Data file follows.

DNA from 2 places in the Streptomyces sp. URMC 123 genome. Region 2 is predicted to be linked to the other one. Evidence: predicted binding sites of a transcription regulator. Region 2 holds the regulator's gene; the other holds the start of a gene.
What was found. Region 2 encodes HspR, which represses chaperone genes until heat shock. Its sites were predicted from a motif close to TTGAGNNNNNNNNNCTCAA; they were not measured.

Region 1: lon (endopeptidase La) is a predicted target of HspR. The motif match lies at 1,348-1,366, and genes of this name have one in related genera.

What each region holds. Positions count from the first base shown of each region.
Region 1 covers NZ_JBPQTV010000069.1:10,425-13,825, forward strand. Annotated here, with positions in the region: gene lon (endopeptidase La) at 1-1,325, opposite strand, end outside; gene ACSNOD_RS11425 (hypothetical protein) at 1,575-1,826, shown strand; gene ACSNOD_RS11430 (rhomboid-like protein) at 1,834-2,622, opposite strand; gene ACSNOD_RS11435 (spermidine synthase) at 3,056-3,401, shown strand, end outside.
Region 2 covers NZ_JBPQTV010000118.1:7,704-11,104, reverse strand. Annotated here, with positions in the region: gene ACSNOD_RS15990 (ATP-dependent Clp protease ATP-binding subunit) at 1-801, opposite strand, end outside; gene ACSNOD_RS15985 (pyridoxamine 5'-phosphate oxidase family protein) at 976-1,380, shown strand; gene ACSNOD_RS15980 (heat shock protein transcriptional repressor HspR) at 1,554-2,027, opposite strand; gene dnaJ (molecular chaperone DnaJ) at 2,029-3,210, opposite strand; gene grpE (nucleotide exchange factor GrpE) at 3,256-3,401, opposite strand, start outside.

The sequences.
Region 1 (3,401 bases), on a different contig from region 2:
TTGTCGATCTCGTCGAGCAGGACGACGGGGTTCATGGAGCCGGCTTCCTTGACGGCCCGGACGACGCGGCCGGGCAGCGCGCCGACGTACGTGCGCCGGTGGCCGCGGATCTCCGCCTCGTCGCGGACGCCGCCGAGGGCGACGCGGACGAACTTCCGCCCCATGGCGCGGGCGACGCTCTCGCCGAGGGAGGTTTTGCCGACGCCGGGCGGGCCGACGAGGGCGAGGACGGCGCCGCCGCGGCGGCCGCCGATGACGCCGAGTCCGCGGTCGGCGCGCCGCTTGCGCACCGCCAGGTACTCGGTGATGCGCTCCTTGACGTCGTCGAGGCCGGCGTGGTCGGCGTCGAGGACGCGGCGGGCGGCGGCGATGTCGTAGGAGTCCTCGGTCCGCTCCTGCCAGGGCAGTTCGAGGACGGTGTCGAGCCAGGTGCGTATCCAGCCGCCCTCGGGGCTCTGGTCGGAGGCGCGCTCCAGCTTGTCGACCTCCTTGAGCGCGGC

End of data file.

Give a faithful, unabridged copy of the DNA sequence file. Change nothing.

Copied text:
DNA from 2 places in the Streptomyces sp. URMC 123 genome. Region 2 is predicted to be linked to the other one. Evidence: predicted binding sites of a transcription regulator. Region 2 holds the regulator's gene; the other holds the start of a gene.
What was found. Region 2 encodes HspR, which represses chaperone genes until heat shock. Its sites were predicted from a motif close to TTGAGNNNNNNNNNCTCAA; they were not measured.

Region 1: lon (endopeptidase La) is a predicted target of HspR. The motif match lies at 1,348-1,366, and genes of this name have one in related genera.

What each region holds. Positions count from the first base shown of each region.
Region 1 covers NZ_JBPQTV010000069.1:10,425-13,825, forward strand. Annotated here, with positions in the region: gene lon (endopeptidase La) at 1-1,325, opposite strand, end outside; gene ACSNOD_RS11425 (hypothetical protein) at 1,575-1,826, shown strand; gene ACSNOD_RS11430 (rhomboid-like protein) at 1,834-2,622, opposite strand; gene ACSNOD_RS11435 (spermidine synthase) at 3,056-3,401, shown strand, end outside.
Region 2 covers NZ_JBPQTV010000118.1:7,704-11,104, reverse strand. Annotated here, with positions in the region: gene ACSNOD_RS15990 (ATP-dependent Clp protease ATP-binding subunit) at 1-801, opposite strand, end outside; gene ACSNOD_RS15985 (pyridoxamine 5'-phosphate oxidase family protein) at 976-1,380, shown strand; gene ACSNOD_RS15980 (heat shock protein transcriptional repressor HspR) at 1,554-2,027, opposite strand; gene dnaJ (molecular chaperone DnaJ) at 2,029-3,210, opposite strand; gene grpE (nucleotide exchange factor GrpE) at 3,256-3,401, opposite strand, start outside.

The sequences.
Region 1 (3,401 bases), on a different contig from region 2:
TTGTCGATCTCGTCGAGCAGGACGACGGGGTTCATGGAGCCGGCTTCCTTGACGGCCCGGACGACGCGGCCGGGCAGCGCGCCGACGTACGTGCGCCGGTGGCCGCGGATCTCCGCCTCGTCGCGGACGCCGCCGAGGGCGACGCGGACGAACTTCCGCCCCATGGCGCGGGCGACGCTCTCGCCGAGGGAGGTTTTGCCGACGCCGGGCGGGCCGACGAGGGCGAGGACGGCGCCGCCGCGGCGGCCGCCGATGACGCCGAGTCCGCGGTCGGCGCGCCGCTTGCGCACCGCCAGGTACTCGGTGATGCGCTCCTTGACGTCGTCGAGGCCGGCGTGGTCGGCGTCGAGGACGCGGCGGGCGGCGGCGATGTCGTAGGAGTCCTCGGTCCGCTCCTGCCAGGGCAGTTCGAGGACGGTGTCGAGCCAGGTGCGTATCCAGCCGCCCTCGGGGCTCTGGTCGGAGGCGCGCTCCAGCTTGTCGACCTCCTTGAGCGCGGC